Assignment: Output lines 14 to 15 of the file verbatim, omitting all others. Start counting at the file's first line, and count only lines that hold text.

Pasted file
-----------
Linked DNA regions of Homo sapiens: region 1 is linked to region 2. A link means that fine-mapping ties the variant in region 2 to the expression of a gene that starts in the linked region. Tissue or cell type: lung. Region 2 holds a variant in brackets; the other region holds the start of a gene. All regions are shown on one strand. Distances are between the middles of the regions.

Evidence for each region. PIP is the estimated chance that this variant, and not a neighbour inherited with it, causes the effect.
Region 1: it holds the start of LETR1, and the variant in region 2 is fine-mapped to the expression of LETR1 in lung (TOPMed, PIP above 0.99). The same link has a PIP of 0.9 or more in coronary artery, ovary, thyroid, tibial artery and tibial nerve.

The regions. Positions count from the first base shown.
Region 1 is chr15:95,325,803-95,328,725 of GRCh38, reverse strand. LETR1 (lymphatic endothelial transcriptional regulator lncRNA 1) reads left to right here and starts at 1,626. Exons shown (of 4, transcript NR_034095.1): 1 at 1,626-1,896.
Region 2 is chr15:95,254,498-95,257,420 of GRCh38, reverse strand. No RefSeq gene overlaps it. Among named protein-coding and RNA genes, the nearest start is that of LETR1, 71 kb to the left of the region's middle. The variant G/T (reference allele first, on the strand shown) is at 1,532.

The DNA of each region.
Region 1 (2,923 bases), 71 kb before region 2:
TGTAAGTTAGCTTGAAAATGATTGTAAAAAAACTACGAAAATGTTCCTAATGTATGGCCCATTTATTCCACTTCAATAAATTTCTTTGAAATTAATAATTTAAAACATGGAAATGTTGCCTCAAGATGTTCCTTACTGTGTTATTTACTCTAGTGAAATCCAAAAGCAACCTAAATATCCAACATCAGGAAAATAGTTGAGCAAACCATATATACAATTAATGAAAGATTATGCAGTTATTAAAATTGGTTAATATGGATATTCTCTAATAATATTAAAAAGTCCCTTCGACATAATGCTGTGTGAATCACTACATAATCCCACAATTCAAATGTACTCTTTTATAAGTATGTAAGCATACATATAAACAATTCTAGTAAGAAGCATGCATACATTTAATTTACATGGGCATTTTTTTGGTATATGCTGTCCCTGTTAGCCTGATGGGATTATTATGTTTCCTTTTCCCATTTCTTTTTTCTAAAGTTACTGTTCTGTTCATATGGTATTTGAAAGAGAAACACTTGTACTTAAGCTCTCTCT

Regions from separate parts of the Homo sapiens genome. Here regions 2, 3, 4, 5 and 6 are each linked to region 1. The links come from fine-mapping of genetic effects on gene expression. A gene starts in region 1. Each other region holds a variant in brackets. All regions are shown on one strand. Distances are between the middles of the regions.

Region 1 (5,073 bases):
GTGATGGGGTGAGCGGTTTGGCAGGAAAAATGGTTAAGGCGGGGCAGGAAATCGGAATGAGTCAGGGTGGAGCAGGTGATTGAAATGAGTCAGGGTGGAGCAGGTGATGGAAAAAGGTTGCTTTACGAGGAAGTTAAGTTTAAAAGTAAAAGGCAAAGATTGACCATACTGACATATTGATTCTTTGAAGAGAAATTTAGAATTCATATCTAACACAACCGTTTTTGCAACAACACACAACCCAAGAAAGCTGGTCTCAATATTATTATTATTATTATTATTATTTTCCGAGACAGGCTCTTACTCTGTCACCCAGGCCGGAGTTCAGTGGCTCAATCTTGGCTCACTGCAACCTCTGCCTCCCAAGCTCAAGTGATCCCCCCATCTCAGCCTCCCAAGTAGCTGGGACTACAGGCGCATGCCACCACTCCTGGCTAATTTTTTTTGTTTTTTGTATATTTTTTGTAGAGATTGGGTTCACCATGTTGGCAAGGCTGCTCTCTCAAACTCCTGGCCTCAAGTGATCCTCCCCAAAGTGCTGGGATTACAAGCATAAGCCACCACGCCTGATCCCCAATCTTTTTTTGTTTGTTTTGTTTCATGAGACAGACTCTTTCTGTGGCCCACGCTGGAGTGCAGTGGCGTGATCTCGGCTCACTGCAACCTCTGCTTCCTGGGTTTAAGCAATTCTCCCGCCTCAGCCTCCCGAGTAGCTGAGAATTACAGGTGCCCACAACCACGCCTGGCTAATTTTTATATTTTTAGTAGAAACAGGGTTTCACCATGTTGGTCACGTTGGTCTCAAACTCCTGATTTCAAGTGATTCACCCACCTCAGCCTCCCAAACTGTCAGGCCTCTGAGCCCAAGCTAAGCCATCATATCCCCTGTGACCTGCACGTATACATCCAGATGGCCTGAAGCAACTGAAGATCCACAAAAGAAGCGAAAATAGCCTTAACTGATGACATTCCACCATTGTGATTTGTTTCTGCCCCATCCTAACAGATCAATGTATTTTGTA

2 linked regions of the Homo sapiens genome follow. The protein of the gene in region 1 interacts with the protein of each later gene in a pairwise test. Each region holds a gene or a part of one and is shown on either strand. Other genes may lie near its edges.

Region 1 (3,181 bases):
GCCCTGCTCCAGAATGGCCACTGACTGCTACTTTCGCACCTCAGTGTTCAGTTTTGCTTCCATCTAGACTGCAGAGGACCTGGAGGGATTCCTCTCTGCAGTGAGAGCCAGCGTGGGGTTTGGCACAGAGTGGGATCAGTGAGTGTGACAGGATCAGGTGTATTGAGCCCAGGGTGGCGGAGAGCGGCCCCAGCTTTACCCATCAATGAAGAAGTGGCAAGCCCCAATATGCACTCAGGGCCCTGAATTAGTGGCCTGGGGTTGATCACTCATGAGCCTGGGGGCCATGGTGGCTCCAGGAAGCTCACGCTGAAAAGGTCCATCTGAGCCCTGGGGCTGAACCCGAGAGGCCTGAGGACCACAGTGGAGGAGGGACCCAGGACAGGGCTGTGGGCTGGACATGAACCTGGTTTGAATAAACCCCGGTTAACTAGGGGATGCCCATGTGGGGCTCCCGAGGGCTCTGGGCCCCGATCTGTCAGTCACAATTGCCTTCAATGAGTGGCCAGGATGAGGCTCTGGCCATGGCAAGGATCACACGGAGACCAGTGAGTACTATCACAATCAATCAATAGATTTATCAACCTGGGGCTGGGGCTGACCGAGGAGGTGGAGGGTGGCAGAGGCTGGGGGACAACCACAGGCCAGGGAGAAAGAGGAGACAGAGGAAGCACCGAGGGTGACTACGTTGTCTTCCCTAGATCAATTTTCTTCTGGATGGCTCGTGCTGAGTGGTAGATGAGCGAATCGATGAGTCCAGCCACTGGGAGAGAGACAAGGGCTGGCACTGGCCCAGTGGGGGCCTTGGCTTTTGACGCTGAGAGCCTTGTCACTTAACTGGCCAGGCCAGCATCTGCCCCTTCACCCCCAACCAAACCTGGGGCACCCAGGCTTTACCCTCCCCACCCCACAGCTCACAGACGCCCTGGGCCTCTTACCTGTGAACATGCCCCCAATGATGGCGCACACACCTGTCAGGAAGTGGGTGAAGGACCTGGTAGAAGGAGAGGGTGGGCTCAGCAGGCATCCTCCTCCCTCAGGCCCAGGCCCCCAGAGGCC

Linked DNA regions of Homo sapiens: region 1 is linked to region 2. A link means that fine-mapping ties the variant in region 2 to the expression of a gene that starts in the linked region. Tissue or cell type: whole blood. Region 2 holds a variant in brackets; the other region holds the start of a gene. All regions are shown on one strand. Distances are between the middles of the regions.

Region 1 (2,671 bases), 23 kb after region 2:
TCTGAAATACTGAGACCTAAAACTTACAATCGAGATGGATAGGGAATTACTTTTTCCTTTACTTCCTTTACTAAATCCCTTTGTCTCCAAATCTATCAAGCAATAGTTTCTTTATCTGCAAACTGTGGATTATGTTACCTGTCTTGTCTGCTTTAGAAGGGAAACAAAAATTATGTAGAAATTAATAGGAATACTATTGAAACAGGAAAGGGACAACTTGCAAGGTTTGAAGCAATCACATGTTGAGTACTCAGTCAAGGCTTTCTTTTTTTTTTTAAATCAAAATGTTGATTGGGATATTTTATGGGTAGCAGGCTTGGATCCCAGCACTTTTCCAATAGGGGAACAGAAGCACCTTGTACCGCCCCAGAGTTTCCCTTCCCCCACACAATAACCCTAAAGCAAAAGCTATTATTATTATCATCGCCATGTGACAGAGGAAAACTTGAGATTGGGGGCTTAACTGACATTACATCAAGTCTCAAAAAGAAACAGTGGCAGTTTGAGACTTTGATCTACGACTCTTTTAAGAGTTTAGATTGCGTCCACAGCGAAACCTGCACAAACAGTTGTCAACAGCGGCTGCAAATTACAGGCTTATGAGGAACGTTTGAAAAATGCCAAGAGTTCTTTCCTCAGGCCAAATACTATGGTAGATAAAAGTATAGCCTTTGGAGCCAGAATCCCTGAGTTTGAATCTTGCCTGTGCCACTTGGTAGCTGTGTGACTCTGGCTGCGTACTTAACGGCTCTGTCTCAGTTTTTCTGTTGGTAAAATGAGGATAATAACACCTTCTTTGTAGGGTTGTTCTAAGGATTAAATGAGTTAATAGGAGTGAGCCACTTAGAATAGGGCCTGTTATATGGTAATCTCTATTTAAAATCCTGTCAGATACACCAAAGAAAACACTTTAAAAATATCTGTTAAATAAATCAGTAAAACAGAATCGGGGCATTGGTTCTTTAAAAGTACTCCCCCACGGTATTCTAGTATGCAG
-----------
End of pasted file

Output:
Region 1 (3,181 bases):
GCCCTGCTCCAGAATGGCCACTGACTGCTACTTTCGCACCTCAGTGTTCAGTTTTGCTTCCATCTAGACTGCAGAGGACCTGGAGGGATTCCTCTCTGCAGTGAGAGCCAGCGTGGGGTTTGGCACAGAGTGGGATCAGTGAGTGTGACAGGATCAGGTGTATTGAGCCCAGGGTGGCGGAGAGCGGCCCCAGCTTTACCCATCAATGAAGAAGTGGCAAGCCCCAATATGCACTCAGGGCCCTGAATTAGTGGCCTGGGGTTGATCACTCATGAGCCTGGGGGCCATGGTGGCTCCAGGAAGCTCACGCTGAAAAGGTCCATCTGAGCCCTGGGGCTGAACCCGAGAGGCCTGAGGACCACAGTGGAGGAGGGACCCAGGACAGGGCTGTGGGCTGGACATGAACCTGGTTTGAATAAACCCCGGTTAACTAGGGGATGCCCATGTGGGGCTCCCGAGGGCTCTGGGCCCCGATCTGTCAGTCACAATTGCCTTCAATGAGTGGCCAGGATGAGGCTCTGGCCATGGCAAGGATCACACGGAGACCAGTGAGTACTATCACAATCAATCAATAGATTTATCAACCTGGGGCTGGGGCTGACCGAGGAGGTGGAGGGTGGCAGAGGCTGGGGGACAACCACAGGCCAGGGAGAAAGAGGAGACAGAGGAAGCACCGAGGGTGACTACGTTGTCTTCCCTAGATCAATTTTCTTCTGGATGGCTCGTGCTGAGTGGTAGATGAGCGAATCGATGAGTCCAGCCACTGGGAGAGAGACAAGGGCTGGCACTGGCCCAGTGGGGGCCTTGGCTTTTGACGCTGAGAGCCTTGTCACTTAACTGGCCAGGCCAGCATCTGCCCCTTCACCCCCAACCAAACCTGGGGCACCCAGGCTTTACCCTCCCCACCCCACAGCTCACAGACGCCCTGGGCCTCTTACCTGTGAACATGCCCCCAATGATGGCGCACACACCTGTCAGGAAGTGGGTGAAGGACCTGGTAGAAGGAGAGGGTGGGCTCAGCAGGCATCCTCCTCCCTCAGGCCCAGGCCCCCAGAGGCC